Installation view of "Ellsworth Kelly: Shapes and Colors, 1949-1954" at the Foundation Louis Vuitton.
Photo: Marc Domage; Courtesy of Foundation Louis Vuitton

Major Works by Henri Matisse and Ellsworth Kelly Go on View at Fondation Louis Vuitton

The acclaimed Paris art destination is hosting a pair of knockout exhibitions that explore two visionary talents just in time for the Summer 2024 Olympics

Set of works hung in the auditorium of the Louis Vuitton Foundation as part of "Ellsworth Kelly: Shapes and Colors, 1949-1954". Photo: Marc Domage; Courtesy of Foundation Louis Vuitton

After a hefty diet of blockbuster shows—the most recent dedicated to Mark Rothko and the previous to a dialogue between Edouard Manet and Joan Mitchell—it is with some relief that visitors to Fondation Louis Vuitton in Paris will find its modern baroque interior divided into three this summer.

One exhibition, squirreled away on the upper floor, is devoted to art and sport, a little lip service to the city’s hosting of the Summer 2024 Olympic Games. But the draw is the other two: “Matisse: The Red Studio”; and “Ellsworth Kelly: Shapes and Colors, 1949-1954.” While both may have been seen by Americans in their U.S. formats—at the MoMA in New York and Glenstone Museum in Potomac, Maryland, respectively—they come here quite changed. Matisse is depicted journeying to abstraction for the first time with his 1911 painting, The Red Studio; Kelly’s is a life survey that shows him finding the sweet spot between painting and sculpture. If they share anything it is an interest in economy and color.

View of the Louis Vuitton Foundation auditorium with the Ellsworth Kelly stage curtain. Photo: Marc Domage; Courtesy of Foundation Louis Vuitton

“Ellsworth Kelly hated to talk about influences,” says Suzanne Pagé, the artistic director of the foundation, who has been in place since its inception in 2006 and knew the artist well. “But he looked to the past—Romanesque churches, Poussin, the whole of Paris.” His Spectrum paintings from the 1950s, shown here, were started in the French capital, which he had come to on a GI grant after the Second World War. Their denouement, a bespoke curtain that Kelly designed for the foundation’s auditorium and the last commission completed in his lifetime, here becomes part of the exhibition.

“He worked directly with Frank Gehry,” says Pagé of the American architect who designed the building. “If Gehry is baroque and exaggerated, then Kelly saw it as the perfect setting for his work. He said he’d always dreamed of a commission like this, to put color into space.”

Ellsworth Kelly, Yellow Curve, (1990). Photo: Ron Amstutz; Courtesy of the artist

Throughout the galleries, Kelly’s ever-evolving explorations into an art that the viewer feels as much as sees is played out in his brilliantly colored forms. His early interest in chance (lessons learned from John Cage and Hans Arp) is elaborated in a handful of works, and his passion for work created specific contexts is everywhere. Painting for a White Wall is just that—five colored stripes of which the fourth (white) one makes it appear to stop and start.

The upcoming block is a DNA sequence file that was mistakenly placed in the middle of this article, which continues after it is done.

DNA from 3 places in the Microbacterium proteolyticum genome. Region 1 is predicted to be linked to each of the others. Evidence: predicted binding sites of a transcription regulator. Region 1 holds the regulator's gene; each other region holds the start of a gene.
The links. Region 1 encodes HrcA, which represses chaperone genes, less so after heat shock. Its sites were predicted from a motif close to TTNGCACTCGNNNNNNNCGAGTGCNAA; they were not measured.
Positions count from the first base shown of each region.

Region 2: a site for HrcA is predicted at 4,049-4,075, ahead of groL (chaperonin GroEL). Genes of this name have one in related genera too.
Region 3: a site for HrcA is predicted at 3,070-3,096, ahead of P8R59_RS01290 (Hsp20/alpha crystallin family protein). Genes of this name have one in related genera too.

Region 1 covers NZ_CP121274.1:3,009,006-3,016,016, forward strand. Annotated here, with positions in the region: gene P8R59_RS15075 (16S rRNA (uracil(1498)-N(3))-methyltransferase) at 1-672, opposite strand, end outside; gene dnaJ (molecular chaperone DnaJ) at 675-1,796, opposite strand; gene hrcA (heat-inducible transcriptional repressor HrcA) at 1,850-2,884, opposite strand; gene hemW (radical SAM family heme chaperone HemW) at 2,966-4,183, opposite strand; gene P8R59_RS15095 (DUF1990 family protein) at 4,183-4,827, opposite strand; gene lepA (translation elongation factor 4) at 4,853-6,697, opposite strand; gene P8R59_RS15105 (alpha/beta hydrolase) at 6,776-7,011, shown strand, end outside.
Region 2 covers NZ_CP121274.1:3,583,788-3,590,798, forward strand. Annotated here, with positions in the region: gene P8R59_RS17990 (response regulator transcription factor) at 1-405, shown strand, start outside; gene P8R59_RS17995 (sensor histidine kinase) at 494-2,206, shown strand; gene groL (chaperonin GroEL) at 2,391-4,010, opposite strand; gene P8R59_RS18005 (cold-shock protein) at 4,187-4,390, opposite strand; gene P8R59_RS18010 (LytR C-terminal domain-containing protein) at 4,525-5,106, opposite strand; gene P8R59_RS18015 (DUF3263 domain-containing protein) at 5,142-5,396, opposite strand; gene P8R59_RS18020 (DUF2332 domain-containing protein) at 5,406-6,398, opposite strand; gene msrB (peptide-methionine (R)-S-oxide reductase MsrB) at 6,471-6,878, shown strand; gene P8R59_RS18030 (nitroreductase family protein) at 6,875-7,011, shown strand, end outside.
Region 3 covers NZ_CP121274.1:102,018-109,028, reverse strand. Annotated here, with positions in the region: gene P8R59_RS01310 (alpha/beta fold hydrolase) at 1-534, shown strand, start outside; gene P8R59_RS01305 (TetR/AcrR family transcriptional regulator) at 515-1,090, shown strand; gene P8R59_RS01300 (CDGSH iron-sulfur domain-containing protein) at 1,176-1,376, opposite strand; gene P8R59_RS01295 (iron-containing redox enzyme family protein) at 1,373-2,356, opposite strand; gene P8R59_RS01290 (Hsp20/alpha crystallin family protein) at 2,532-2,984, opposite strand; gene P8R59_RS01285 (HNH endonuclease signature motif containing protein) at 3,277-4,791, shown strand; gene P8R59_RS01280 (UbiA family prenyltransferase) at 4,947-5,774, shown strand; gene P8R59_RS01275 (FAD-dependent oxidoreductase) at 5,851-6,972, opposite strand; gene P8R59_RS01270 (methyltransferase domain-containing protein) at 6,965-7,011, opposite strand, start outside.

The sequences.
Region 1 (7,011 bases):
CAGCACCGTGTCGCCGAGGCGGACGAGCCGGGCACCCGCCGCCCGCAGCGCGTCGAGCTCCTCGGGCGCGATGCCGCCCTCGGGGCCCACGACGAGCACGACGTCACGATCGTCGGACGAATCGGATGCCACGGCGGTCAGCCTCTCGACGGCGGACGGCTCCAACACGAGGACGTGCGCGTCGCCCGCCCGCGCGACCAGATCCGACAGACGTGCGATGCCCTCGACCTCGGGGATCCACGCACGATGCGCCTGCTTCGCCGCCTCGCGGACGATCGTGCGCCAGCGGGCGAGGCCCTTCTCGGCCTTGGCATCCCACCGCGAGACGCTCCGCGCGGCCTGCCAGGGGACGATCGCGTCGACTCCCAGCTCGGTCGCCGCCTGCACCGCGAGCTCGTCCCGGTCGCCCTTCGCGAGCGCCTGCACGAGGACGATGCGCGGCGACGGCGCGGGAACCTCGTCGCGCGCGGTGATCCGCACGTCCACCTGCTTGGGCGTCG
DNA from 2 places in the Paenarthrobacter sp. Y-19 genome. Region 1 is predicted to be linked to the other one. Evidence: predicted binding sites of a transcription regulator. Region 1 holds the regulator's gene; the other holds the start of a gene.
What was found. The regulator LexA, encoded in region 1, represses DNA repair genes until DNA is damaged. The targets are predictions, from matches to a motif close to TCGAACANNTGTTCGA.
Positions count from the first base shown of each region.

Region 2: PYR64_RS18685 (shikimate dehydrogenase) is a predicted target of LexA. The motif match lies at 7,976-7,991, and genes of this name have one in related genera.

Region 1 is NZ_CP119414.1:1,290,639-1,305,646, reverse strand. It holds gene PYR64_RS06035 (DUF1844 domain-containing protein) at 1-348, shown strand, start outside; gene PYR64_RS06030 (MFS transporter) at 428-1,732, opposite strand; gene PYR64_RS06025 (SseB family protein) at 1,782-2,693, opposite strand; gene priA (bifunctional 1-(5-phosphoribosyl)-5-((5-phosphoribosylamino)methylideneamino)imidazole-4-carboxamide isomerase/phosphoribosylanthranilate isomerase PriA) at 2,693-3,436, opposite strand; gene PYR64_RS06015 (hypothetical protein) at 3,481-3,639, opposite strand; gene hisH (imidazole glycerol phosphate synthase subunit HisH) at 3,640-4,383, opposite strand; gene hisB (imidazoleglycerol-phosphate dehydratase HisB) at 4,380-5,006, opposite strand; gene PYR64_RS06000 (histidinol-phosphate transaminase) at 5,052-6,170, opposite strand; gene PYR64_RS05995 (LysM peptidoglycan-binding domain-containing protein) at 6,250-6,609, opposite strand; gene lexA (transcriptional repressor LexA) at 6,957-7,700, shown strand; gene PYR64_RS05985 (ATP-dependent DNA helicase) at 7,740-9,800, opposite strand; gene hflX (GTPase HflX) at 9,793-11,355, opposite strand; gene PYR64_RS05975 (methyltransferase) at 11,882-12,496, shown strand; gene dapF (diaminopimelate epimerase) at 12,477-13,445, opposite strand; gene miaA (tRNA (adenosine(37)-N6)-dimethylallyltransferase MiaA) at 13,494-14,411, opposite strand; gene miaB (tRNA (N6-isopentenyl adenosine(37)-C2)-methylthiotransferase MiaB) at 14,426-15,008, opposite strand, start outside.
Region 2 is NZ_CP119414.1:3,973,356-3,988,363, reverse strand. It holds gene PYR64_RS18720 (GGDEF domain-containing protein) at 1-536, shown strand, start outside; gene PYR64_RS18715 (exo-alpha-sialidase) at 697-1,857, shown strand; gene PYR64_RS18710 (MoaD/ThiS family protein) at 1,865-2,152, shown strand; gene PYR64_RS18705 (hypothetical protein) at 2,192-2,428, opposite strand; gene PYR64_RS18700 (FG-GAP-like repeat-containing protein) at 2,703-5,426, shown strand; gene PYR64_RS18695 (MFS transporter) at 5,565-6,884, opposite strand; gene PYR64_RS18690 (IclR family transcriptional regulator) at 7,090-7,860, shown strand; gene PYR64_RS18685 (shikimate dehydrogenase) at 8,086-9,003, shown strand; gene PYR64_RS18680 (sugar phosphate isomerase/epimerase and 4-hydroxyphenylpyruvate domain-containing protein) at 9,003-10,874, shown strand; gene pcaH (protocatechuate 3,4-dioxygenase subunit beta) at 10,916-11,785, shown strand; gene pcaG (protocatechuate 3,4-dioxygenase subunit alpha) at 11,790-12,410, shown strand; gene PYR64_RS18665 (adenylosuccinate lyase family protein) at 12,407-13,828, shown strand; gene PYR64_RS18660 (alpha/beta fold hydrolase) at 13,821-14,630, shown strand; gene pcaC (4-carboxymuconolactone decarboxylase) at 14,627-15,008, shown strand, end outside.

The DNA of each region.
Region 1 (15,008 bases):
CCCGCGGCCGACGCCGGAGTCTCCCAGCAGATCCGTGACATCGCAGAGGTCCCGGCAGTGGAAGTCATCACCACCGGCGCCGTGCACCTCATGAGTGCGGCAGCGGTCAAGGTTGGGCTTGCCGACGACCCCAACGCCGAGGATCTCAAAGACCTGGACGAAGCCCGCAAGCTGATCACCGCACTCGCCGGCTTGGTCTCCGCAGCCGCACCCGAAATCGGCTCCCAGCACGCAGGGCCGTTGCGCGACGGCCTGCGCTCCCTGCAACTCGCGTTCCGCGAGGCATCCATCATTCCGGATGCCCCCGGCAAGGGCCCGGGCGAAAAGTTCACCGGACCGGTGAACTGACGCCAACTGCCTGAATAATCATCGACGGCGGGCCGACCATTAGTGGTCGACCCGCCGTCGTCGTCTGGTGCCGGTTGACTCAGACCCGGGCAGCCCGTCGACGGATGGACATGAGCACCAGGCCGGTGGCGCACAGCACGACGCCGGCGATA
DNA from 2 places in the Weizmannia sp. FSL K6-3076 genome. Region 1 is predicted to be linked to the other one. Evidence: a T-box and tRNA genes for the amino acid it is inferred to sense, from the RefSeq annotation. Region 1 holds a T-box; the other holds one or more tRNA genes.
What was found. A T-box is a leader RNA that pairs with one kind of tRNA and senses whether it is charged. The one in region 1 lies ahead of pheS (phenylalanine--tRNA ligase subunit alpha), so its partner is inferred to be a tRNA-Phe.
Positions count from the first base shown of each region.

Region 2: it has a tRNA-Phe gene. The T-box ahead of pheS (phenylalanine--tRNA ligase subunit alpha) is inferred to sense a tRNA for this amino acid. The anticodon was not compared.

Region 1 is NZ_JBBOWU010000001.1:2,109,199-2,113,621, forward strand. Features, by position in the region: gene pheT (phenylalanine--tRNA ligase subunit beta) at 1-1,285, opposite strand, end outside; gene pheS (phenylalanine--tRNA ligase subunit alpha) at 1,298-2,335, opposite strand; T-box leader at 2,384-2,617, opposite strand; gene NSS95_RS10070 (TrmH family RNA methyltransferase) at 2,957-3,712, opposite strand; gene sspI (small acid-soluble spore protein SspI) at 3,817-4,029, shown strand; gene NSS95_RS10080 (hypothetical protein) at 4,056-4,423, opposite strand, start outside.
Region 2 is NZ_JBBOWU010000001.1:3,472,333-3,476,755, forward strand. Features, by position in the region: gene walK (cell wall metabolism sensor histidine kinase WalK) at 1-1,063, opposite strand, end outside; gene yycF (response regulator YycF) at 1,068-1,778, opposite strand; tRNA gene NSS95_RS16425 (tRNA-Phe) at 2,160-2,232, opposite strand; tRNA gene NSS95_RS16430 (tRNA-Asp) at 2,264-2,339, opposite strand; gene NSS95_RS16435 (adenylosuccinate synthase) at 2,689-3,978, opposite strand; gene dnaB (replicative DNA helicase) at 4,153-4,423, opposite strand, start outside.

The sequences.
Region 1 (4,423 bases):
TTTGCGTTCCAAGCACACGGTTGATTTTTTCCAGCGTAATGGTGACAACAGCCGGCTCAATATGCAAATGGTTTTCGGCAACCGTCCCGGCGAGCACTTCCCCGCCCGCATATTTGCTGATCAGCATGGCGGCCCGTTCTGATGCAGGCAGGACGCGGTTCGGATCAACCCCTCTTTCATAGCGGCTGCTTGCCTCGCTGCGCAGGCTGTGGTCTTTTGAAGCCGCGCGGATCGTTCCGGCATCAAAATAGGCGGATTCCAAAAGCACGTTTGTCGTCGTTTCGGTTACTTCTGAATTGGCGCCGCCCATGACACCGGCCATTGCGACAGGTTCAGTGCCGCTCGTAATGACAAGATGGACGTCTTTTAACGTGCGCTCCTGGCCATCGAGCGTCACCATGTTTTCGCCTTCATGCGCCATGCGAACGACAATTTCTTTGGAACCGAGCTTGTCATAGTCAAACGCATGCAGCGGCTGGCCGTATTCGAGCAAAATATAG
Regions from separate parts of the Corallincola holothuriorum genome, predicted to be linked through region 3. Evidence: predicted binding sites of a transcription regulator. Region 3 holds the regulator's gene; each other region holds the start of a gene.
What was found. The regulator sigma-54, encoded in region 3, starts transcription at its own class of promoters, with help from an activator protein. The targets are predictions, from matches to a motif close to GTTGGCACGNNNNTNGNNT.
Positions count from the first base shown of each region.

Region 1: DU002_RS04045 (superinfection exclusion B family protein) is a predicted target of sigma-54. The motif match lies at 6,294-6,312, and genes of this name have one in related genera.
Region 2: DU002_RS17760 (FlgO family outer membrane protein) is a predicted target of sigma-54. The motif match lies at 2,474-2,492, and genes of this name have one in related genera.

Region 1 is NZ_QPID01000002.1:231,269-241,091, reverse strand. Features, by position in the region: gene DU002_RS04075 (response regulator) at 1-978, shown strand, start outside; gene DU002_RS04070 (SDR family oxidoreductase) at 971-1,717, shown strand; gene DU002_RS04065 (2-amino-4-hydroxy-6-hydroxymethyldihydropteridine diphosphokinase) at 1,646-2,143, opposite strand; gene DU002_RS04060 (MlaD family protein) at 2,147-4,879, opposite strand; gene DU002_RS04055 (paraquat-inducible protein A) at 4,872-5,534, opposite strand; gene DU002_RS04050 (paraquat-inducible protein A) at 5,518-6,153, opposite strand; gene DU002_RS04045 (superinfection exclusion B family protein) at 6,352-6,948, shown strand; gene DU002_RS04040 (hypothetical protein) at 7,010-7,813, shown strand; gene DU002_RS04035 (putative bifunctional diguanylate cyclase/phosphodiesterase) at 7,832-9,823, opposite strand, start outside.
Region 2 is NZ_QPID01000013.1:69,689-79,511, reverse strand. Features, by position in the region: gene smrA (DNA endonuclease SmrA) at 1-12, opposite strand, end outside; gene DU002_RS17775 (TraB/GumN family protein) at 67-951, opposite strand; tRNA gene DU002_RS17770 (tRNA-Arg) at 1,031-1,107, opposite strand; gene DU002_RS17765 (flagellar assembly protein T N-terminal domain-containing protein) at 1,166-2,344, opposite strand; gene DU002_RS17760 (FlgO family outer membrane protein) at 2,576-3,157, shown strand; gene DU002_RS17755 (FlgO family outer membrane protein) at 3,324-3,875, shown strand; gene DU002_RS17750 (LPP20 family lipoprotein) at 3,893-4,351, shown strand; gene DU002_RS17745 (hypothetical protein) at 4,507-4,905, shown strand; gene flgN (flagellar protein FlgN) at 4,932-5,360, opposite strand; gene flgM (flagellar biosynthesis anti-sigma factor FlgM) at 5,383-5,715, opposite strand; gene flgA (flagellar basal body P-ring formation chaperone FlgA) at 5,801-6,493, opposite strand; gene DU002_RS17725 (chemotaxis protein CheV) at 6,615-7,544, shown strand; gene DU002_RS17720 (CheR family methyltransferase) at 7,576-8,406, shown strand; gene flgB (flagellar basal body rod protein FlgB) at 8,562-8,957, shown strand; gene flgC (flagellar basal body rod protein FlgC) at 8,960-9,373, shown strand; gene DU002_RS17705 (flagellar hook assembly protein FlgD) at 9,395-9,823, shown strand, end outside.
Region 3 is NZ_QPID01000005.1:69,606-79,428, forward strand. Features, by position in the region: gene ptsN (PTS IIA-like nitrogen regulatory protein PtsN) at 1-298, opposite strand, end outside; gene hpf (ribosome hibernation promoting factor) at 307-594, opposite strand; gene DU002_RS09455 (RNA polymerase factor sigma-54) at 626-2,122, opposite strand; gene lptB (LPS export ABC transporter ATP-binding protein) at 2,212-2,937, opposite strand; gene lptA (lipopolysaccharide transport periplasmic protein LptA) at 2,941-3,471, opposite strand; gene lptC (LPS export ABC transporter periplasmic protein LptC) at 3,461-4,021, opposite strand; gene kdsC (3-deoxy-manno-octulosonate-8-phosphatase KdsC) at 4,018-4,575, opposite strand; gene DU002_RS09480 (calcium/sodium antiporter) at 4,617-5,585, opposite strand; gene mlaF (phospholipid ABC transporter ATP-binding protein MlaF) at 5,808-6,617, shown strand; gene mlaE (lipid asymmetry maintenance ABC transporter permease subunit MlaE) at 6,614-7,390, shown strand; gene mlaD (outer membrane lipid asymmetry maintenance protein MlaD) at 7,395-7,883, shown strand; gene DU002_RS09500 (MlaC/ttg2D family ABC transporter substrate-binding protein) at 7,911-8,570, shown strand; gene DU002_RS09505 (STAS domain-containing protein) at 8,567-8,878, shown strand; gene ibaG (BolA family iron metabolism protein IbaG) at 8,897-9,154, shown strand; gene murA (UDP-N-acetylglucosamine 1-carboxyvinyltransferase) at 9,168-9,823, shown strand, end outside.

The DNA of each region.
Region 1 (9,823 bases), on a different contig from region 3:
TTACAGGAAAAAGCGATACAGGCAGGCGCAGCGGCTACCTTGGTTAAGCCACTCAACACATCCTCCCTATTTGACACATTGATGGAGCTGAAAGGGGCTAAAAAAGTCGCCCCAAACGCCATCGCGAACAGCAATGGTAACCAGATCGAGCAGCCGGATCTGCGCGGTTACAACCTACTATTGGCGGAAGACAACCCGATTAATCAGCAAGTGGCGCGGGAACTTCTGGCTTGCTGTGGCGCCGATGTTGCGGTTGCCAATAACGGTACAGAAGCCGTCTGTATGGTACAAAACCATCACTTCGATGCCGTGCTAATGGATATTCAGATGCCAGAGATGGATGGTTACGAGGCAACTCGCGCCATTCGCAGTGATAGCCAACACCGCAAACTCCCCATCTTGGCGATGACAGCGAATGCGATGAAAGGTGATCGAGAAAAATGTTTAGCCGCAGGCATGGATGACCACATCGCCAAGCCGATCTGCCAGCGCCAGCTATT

Kelly’s partner, Jack Shear, who was with the artist from 1982 until Kelly’s death in 2015, is on hand for every exhibition of the work. “I was 30 years younger than him,” says Shear. “I think that was partly the attraction, to have someone to carry on after he died. Do I miss him? Not really, because I’m with him everyday. I’m channelling him.”

Henri Matisse, The Red Studio, (1911). Photo: Courtesy of the artist and Foundation Louis Vuitton

Up on the first floor, Matisse’s The Red Studio marks the artist’s dramatic break with his figurative past. “The painting initially depicted a three-dimensional space, in classic perspective,” says Pagé of the painting, which shows the artist’s own studio, filled with his own paintings and objects. “The walls were blue, the floor was pink, the furniture was ochre. Then a month later, he came back to it, and had a vision, and covered the entire canvas in red. All great works are something that escape from their creators,” Pagé continues. “It’s not a decision. It’s a vision.”

That vision is as much a rendering of a real space as an insight into the artist’s mind. The idea of the artist’s studio, once depicted as a place of industry, filled with assistants and models, had now become the practitioner’s personal space for introspection and reflection. It hardly matters if these works were in reality in his sightline or simply in his head. Still, it’s a great excuse to reassemble works by the master, so around the walls of the gallery, and on plinths, are all those he chose to put in the Red Studio. A nude draped with a white scarf, a decorated plate, a painting of a cyclamen, a bronze bust, a young sailor, charcoal sketches, a windmill in Corsica.

Henri Matisse, Young Sailor II (1906). Photo: Courtesy of the artist and Foundation Louis Vuitton

Matisse’s most devoted benefactor, Russian textile magnate Sergei Schukin, had been keen to acquire the original version. But after Matisse’s visionary readjustment, he reneged on the deal. (“He said he’d keep buying the figurative ones,” explains Pagé.) The painting languished until it was acquired in 1927 by British aristocrat David Tennant, who hung it in the Gargoyle Club, a legendary London haunt for bright young things with a fantastical interior. Eventually it went to MoMA in New York. Now it’s rightfully seen as a Matisse masterpiece, and here it’s surrounded by many more. It’s a joyful reunion.

Both “Matisse: The Red Studio” and “Ellsworth Kelly: Shapes and Colors, 1949–1954″ are on view until September 9, 2024.

Cover: Installation view of "Ellsworth Kelly: Shapes and Colors, 1949-1954" at the Foundation Louis Vuitton.
Photo: Marc Domage; Courtesy of Foundation Louis Vuitton

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